Check E-Trust Antivirus Definitions

Following on from my Symantec AV check I have written a first version of a similar check for E-Trust virus definitions. The format and structure to the check is the same as this check but it should return the relevant information for Computer Assoicates E-Trust Antivirus product.

For details on installation and configuration please check out the previous post. For the source code please check out the details below. If you wish to download this from Monitoring Exchange please use this link.

Publishing scripts to Monitoring Exchange

As I start to write/modify more checks and scripts for monitoring applications in Nagios/Opsview I have decided to share these as much as possible with the community so they can enjoy, and if necessary, improve the scripts I have written. I have decided to use the MonitoringExchange.org website to host my scripts (as well as detailing them on this blog) as I have found a number of good scripts here that do what I wanted them to.

All the scripts should appear as projects under my profile (wibble) with a link back to the same script on the blog here.  I will also endeavour to post the link to Monitoring Exchange in the bottom of the blog post.

Nagios/Opsview: Check Symantec AV Definitions

This morning whilst deploying a modified version of the Symantec Anti-Virus check from MonitoringExchange.org I noticed that on my 64-bit hosts that the check was not returning the correct data and instead of the expected output I was receiving the following error code:

Initially I thought this could be a change due to the new installs being Symantec Endpoint Protection compared to the previous times I had implemented this using Symantec Anti-Virus 10.x but the SEP installs on the 32-bit systems were working fine however the 64-bit versions were not.

A quick look in the registry showed me that the value that is read by the script is not there on the 64-bit version and has been moved to another location (HKEY_LOCAL_MACHINESOFTWAREWow6432NodeSymantecSharedDefsDefWatch). I sat down with the script and quickly wrote in some extra code that would allow me to change the search path depending on the Operating System Architecture. I also added in some more error checking so if the key didnt exist then rather than exiting with an OK status it returns an UNKNOWN status and a relevant error message.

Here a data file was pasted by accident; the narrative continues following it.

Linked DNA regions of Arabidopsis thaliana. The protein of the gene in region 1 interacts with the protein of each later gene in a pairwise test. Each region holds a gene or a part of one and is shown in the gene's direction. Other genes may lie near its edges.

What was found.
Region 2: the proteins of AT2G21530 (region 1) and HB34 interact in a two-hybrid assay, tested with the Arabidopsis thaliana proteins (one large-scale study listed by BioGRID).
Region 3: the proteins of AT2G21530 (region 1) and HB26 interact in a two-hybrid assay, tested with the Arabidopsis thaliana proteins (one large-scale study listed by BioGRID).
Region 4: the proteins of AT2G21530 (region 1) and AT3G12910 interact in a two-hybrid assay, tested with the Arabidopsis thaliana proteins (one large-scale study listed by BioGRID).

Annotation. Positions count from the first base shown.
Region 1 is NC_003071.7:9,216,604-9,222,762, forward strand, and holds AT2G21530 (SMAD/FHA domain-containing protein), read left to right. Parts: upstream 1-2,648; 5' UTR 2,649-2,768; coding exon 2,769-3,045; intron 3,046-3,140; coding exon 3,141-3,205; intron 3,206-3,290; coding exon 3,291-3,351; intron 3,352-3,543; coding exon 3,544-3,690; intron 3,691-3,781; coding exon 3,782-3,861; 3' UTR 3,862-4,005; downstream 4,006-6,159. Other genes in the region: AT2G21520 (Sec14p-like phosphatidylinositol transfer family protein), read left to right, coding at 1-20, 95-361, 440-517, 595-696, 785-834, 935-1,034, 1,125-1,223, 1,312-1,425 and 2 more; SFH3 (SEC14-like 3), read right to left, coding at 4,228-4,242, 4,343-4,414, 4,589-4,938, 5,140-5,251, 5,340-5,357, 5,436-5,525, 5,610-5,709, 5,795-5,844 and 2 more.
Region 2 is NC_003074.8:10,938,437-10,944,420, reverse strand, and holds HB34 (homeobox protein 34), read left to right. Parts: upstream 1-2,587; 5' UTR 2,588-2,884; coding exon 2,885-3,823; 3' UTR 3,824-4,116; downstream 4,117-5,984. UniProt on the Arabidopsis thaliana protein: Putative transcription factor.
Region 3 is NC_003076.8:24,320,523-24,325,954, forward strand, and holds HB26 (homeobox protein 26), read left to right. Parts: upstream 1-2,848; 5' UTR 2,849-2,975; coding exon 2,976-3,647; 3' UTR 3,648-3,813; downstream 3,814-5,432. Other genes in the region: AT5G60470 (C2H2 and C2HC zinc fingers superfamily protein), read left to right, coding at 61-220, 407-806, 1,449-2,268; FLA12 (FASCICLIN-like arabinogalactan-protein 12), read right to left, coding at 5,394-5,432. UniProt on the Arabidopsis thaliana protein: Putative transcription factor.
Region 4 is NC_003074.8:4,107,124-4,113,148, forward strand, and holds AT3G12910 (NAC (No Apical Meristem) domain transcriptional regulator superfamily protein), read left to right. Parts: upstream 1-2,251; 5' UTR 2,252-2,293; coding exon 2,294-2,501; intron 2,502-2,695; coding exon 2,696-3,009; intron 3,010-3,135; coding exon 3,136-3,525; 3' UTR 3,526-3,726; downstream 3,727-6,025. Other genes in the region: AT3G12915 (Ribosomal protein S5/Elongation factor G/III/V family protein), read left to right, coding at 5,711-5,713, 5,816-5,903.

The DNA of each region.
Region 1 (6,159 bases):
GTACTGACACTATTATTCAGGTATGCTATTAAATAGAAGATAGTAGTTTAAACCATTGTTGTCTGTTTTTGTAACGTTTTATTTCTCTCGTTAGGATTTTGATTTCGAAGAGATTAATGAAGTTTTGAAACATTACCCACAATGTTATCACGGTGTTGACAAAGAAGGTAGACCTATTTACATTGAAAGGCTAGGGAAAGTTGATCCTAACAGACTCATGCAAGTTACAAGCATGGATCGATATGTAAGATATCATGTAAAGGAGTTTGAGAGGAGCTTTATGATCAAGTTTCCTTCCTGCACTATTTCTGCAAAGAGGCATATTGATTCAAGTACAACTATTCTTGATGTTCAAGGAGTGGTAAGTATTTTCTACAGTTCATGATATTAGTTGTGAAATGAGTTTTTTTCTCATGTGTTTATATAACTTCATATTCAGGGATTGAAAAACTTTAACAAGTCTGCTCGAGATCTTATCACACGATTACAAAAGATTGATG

As I use NSClient++ to enable me to monitor my Windows servers I simply save the script to the NSClient++scripts folder and add the following line into my NSCI.ini under [NRPE Handlers]

Then from within Nagios or Opsview define the command for check_nrpe

check_nrpe -H $HOSTADDRESS$ -c check_av -a 2 3

The full script is listed below and is also available on Monitoring Exchange (link):

Monitoring ESXi Server health using Nagios/Opsview

As part of a project I am currently working on I have a requirement to check that my clients’ infrastructure is working to the best of its ability. Whilst we perform regular checks to ensure the sites are running as expected we don’t currently have an easy way to check the health of the ESX hosts that the virtual servers run on. Until now.

I had spent a lot of time trying to “hack” SNMP to be enabled on the ESXi boxes which involved editing the snmp.xml file in the “unsupported” console on the host but after enabling this found that it didnt give me the data I was looking for to run my checks against. Looking a bit further I found a python script which queries the CIM service on the ESX host to find out whether the hardware is working as expected. The script uses the CIM service to check the ESX Health Status and report back to your monitoring platform what the current status of the host is.

Installation is fairly straightforward. The following details are for an Opsview install running on Ubuntu 8.04LTS server but should be easily adaptable to any installation if needs be.

First login to your server as normal and download the latest version of the pywbem module (http://archive.ubuntu.com/ubuntu/pool/universe/p/pywbem/pywbem_0.7.0.orig.tar.gz)

Once you have downloaded the module extract and run the python installer as root

Next you need to download the check_esx_wbem.py script (http://communities.vmware.com/docs/DOC-7170) and place it in your libexec folder

You can test this from the command line using the following command

In the case above I received the following output but if everything is working as expected the script should return “OK”

Now we have confirmed the script is running we need to add it to Opsview. The first step here is to reload Opsview to pickup the new plugin. Once complete goto Configuration -> Service Checks and Create New Service Check. Setup your check in a similar way to the image below (remember to substitute “root” and “Password” with a valid username and password to login to your ESX host

Save this service check and then apply this to your ESX hosts. If you have multiple ESX hosts that have different username and passwords then you don’t need to create multiple Service Checks as the later versions of Opsview let you specify exceptions when you configure the check for a host

Once you have configured this reload Opsview and wait for Opsview to start checking the ESX server(s). Below is the screenshot from my server with its disconnected PSU

This should now allow you  to keep an eye on your ESX hosts alongside the rest of your network monitoring system.